RSS

Tag Archives: Salt River Elementary

Decoding what’s fake – and not just the News

I came across an excellent primer for students on How to Spot Fake News. It simplified a few things we (and students) could do to check if a story is credible.

In teaching Photoshop a big part of it is to get students to create something that seems plausible, but ‘fake.’ This week, one of my 6th graders worked on an animal face-off and was amazed at how real a photo-montage might seem, even though it was a silly cat-fight.

Back to the Common Sense Media article. It lists six things to check for:

  1. Who made this?
  2. Who is the target audience?
  3. Who paid for this? Or, who gets paid if you click on this?
  4. Who might benefit or be harmed by this message?
  5. What is left out of this message that might be important?
  6. Is this credible (and what makes you think that)?

 

I found a more insightful primer from Washington Post (Video below), which provided more ways to validate a story or an image. Such as:

  • Dragging an image into Google images
  • Downloading a Chrome Plugin for spotting Fake News
  • looking closely at the URL, often made to look like the original URL
  • Inspecting the image to see if it looks Photoshopped

https://www.washingtonpost.com/video/c/embed/60daed34-adb2-11e6-8f19-21a1c65d2043

Yes, many images we see are so heavily doctored that we turn a blind eye to the fact that they are not exactly real. So my hope is that by Photoshopping images themselves, students might pay a little more attention to the visuals coming at them from media platforms they use.

And that’s not even getting to the language used to pitch the story or idea, learning to look for clues in the craft of the writer, which is another topic entirely.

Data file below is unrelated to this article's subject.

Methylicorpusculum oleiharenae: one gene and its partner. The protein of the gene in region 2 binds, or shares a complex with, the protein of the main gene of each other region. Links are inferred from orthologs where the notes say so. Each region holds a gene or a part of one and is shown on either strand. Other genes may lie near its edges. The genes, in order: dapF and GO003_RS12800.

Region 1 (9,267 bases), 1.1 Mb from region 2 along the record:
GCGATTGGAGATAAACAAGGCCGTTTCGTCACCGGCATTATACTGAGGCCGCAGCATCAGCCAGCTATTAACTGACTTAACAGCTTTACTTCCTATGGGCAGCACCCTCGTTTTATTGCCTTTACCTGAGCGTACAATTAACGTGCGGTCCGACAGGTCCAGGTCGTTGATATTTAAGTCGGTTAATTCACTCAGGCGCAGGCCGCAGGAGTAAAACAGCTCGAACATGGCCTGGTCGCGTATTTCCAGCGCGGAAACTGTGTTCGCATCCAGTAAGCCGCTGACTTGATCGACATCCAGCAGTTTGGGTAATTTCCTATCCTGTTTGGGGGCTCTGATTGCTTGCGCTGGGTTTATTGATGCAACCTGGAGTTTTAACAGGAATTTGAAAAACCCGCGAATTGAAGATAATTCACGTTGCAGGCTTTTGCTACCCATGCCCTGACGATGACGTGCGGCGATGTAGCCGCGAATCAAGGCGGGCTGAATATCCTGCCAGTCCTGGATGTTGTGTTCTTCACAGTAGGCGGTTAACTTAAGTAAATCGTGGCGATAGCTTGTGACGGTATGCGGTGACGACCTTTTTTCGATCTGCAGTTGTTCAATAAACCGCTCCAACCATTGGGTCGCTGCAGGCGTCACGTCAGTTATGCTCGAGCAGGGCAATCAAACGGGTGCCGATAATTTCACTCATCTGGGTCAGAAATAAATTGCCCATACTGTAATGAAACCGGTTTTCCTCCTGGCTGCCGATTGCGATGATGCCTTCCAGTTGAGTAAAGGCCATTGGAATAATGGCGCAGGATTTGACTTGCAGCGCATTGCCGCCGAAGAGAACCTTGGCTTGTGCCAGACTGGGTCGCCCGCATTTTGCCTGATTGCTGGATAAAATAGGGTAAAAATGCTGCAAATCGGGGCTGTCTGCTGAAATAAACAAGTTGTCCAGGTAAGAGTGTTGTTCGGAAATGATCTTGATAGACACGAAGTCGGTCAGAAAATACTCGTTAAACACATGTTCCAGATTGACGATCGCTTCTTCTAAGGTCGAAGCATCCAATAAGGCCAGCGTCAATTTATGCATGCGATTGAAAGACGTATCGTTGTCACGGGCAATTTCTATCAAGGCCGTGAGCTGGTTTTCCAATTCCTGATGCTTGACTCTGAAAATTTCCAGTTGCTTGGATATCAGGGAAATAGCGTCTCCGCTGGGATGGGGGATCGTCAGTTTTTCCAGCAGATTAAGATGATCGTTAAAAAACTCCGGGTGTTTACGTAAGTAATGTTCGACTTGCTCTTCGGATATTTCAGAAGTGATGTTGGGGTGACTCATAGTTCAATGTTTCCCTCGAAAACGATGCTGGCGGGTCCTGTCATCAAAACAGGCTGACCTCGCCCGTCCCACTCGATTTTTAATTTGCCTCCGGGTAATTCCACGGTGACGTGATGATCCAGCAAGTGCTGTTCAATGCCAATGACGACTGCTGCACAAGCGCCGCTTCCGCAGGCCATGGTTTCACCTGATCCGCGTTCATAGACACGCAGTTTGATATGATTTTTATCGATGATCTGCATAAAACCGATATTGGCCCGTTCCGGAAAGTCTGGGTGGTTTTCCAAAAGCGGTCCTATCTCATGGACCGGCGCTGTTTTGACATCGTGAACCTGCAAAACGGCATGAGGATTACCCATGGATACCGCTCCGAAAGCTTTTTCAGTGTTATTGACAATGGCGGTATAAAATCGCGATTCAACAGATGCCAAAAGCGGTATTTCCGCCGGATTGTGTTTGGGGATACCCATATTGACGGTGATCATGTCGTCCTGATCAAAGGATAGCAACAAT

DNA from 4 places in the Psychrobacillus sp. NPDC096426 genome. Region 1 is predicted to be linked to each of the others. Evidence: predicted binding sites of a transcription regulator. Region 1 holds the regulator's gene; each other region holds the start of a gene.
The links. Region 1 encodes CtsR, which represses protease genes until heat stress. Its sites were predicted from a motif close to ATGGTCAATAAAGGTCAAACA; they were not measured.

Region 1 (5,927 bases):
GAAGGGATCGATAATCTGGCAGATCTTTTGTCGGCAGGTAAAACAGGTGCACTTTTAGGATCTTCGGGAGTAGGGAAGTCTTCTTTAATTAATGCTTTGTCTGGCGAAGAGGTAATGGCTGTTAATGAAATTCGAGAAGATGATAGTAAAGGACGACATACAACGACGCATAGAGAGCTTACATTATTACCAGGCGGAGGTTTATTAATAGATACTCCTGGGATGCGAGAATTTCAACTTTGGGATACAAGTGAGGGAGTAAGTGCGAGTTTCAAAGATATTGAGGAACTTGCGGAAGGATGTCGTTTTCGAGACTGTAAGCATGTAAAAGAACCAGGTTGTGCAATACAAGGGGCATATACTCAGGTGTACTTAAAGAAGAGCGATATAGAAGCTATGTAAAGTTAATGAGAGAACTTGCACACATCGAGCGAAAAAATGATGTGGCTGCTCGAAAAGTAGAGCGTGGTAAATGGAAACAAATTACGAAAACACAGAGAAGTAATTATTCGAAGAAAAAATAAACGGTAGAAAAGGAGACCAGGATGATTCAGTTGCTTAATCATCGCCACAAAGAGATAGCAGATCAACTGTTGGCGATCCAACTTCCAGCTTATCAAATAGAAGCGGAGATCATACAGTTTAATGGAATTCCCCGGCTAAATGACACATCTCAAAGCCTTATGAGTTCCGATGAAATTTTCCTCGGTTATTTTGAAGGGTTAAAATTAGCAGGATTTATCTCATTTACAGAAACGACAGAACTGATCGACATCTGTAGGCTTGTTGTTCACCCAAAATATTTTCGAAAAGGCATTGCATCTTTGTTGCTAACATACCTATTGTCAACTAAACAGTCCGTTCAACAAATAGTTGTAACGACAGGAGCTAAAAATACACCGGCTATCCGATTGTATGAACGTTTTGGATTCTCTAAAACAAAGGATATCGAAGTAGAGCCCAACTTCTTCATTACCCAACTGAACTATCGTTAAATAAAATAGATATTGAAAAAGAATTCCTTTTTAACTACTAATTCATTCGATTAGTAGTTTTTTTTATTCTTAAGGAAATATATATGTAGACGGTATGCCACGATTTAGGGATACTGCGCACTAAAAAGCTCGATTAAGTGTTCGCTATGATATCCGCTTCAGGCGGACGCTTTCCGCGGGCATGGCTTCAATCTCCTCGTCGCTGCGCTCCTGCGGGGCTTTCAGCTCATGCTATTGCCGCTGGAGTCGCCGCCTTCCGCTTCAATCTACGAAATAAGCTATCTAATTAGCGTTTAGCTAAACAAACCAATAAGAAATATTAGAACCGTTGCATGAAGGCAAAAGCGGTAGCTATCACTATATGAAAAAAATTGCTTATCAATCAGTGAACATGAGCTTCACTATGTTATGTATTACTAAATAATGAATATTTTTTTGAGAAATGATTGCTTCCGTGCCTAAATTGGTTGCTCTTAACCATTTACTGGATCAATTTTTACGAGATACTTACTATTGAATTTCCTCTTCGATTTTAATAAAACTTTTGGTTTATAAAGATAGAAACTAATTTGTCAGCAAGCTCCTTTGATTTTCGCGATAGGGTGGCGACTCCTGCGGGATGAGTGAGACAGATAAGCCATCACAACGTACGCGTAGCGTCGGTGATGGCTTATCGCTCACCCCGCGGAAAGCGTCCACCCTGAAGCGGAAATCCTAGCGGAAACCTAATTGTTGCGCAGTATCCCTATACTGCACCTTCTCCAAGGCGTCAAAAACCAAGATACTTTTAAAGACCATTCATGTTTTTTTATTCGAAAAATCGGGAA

Leave a comment

Posted by on March 24, 2017 in Ed-Tech, Education, Technology

 

Tags: , , , ,

Surprising things happen when Digital Natives get their hands on old-school cameras

Here’s a batch of pictures taken by my students yesterday. Cameras may seem ‘old school’ but there’s always an interest in the basics of aperture, lighting, and perspective. In my Ed-Tech class, 5th and 6th graders can’t seem to have enough of this, as the results show.

An accidental homage to Silicon Valley?


Digital City?

Two very different perspectives of a robotic arm

There are much more! Who knows what ideas they will come back with after Spring Break?

 

Tags: , , , ,

TimeFireVR teaches students 3D modeling

Salt River Elementary students have a blast using 3D modeling, and getting to hear from TimeFire what it takes to be an illustrate and work in VR.

 
Leave a comment

Posted by on February 14, 2017 in Arizona, Ed-Tech, Education, Technology

 

Tags: , ,

So you think you can’t draw?

Who says Microsoft Word is just for typing?

3rdgrade_illustrationHere’s how my 4th graders have been discovering their inner artist, using the hidden drawing tools. (The illustration on left was by a 3rd grader.)

They start off assuming they cannot draw. But once they have mastered the tool, ideas start to flow, as you will see below in the video.

 

Tags: , , , ,